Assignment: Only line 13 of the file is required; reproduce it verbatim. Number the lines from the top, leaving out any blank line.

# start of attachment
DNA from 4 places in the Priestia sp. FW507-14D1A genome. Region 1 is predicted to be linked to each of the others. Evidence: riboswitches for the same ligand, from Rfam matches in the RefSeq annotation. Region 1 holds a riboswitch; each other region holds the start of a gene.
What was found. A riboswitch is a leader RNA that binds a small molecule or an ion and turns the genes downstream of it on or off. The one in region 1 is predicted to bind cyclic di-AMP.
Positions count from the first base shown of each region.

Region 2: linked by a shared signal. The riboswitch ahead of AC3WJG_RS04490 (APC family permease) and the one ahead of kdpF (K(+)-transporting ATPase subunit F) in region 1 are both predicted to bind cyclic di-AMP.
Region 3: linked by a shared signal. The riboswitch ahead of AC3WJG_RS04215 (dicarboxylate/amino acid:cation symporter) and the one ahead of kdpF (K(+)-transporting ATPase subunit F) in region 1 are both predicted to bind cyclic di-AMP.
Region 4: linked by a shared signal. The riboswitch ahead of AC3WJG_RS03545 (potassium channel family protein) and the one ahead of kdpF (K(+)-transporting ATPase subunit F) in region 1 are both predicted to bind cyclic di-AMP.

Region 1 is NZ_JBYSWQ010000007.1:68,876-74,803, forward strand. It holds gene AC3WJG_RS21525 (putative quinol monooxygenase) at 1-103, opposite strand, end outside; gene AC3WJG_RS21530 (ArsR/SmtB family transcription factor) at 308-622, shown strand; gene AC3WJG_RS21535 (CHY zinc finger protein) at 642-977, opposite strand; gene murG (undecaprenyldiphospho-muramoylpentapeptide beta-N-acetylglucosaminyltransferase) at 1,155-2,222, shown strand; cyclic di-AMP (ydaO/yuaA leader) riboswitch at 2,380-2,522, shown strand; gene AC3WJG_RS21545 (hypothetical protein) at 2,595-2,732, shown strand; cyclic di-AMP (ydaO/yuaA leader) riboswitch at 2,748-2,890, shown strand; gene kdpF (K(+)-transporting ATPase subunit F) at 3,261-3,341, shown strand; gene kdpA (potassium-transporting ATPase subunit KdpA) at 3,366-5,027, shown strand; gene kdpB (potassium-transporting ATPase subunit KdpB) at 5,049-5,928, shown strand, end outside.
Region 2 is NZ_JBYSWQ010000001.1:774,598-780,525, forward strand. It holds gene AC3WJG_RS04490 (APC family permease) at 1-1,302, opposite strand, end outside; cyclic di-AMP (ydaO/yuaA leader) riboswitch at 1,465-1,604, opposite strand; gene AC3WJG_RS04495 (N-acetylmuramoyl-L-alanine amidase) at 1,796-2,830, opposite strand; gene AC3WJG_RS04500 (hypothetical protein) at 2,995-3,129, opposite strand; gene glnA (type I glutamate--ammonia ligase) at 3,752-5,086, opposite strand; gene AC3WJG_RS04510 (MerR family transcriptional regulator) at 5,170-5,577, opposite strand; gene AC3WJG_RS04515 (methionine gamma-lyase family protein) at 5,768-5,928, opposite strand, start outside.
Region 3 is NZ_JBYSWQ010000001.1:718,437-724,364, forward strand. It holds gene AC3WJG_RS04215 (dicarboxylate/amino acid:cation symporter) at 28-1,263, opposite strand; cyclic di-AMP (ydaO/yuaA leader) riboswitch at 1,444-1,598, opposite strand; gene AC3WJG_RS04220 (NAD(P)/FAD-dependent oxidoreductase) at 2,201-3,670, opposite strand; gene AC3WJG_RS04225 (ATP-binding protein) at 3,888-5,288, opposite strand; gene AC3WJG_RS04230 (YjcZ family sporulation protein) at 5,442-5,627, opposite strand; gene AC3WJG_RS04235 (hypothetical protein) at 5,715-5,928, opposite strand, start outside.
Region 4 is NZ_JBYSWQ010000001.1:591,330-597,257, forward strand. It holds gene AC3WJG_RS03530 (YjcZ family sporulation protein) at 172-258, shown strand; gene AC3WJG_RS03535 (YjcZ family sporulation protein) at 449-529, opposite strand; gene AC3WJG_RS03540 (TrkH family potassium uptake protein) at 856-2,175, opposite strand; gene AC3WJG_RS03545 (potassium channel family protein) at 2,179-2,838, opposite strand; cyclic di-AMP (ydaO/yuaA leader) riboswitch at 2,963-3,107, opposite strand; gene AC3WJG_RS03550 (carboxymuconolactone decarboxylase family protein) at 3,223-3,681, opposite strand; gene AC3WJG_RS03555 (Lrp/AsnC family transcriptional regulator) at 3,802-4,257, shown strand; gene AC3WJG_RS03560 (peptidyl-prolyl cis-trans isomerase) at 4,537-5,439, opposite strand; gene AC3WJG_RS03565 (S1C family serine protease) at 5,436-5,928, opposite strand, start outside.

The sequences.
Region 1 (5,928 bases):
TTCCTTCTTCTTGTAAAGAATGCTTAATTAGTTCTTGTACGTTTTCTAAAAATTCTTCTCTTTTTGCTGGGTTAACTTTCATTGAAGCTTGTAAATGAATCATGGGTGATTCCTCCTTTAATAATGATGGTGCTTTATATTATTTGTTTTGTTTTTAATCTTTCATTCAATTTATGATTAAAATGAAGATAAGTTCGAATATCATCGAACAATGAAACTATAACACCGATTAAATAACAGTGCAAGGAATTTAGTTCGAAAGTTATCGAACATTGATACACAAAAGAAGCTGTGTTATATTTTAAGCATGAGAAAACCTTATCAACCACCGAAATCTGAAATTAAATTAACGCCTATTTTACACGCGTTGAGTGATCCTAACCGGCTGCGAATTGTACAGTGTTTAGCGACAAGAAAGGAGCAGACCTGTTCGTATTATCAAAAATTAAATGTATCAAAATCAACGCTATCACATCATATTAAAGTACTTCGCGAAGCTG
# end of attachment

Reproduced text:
TTCCTTCTTCTTGTAAAGAATGCTTAATTAGTTCTTGTACGTTTTCTAAAAATTCTTCTCTTTTTGCTGGGTTAACTTTCATTGAAGCTTGTAAATGAATCATGGGTGATTCCTCCTTTAATAATGATGGTGCTTTATATTATTTGTTTTGTTTTTAATCTTTCATTCAATTTATGATTAAAATGAAGATAAGTTCGAATATCATCGAACAATGAAACTATAACACCGATTAAATAACAGTGCAAGGAATTTAGTTCGAAAGTTATCGAACATTGATACACAAAAGAAGCTGTGTTATATTTTAAGCATGAGAAAACCTTATCAACCACCGAAATCTGAAATTAAATTAACGCCTATTTTACACGCGTTGAGTGATCCTAACCGGCTGCGAATTGTACAGTGTTTAGCGACAAGAAAGGAGCAGACCTGTTCGTATTATCAAAAATTAAATGTATCAAAATCAACGCTATCACATCATATTAAAGTACTTCGCGAAGCTG